Limits don’t negate choices. Limits aren’t consequences or punishment. Instead, limits help young people understand boundaries-- their own and other people’s.
The truth is, dreams come from one’s internal compass, not from external sources, pressures, or societal norms and expectations. Furthermore, teenagers need space to explore, reflect, experience, and process and come to their own truths, their own path.
Spiritual practice can be a loaded topic. For some, it refers to cherished and meaningful beliefs and practices, while for others, it’s at best an empty cliché, and at worst it represents the oppression of religious extremism.
The fourth agreement is an invitation to keep going and keep growing. Each of the previous agreements requires significant awareness, effort, and unlearning of old patterns, and the fourth agreement, the commitment to doing our best, is the glue that helps us stick to these new beliefs.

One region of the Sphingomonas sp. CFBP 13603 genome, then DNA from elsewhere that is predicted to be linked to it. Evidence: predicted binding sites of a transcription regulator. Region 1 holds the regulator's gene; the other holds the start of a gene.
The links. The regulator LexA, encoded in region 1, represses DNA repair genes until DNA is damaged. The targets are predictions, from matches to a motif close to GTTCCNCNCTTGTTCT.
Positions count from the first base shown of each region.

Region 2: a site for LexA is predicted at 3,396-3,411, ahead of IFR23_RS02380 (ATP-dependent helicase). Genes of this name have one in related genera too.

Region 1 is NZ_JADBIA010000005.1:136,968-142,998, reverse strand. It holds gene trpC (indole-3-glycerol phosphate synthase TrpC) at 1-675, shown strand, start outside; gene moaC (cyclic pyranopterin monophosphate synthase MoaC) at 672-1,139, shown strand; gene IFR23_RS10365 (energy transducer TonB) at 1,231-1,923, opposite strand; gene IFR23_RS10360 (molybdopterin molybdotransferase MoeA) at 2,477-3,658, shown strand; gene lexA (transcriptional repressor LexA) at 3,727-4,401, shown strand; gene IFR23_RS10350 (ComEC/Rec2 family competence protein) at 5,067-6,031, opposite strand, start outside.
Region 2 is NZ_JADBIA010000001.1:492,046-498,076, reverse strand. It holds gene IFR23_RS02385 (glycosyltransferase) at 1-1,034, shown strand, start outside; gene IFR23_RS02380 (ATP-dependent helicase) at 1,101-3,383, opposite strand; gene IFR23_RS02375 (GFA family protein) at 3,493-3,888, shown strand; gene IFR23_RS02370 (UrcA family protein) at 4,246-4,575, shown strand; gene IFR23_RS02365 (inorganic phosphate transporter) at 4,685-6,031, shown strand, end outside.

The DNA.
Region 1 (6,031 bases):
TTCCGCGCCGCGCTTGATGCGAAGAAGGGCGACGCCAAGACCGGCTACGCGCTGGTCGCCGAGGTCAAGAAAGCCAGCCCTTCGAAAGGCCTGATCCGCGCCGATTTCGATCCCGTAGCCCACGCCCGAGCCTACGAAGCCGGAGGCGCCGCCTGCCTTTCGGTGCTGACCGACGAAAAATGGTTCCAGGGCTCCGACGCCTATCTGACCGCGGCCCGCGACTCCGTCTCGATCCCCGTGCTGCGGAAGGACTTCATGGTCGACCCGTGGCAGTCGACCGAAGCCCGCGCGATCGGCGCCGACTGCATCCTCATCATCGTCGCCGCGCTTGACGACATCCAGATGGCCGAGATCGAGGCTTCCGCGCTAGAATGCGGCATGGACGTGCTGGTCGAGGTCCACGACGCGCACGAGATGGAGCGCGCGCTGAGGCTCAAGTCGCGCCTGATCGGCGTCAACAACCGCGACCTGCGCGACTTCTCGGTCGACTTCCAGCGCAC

The second agreement invites us to acknowledge that we are all working through the perspective of our own unique experiences.
The first agreement invites us to speak with love and kindness to and about ourselves and others; in other words, we are called to align our words with the ultimate truth-- love.
As a parent or caregiver, your important work is challenging and ongoing. Thus, daily self-love routines are crucial for your sustainability and wellness.
When (not if) you make a “mistake,” you have an “opportunity to repair” the connection with your teenager.
Do you ever feel like you’re having the SAME conversation, argument or breakdown with your teen or tween over and over again?
The phrase “taking up space” has been a big topic of conversation in my coaching practice. In sessions, I often ask clients to consider questions like: "What part of you do you want to be seen today?" or "Is there a part of you that needs to be heard today?" Sometimes, I ask, "How can you let yourself know that you belong anywhere you are?"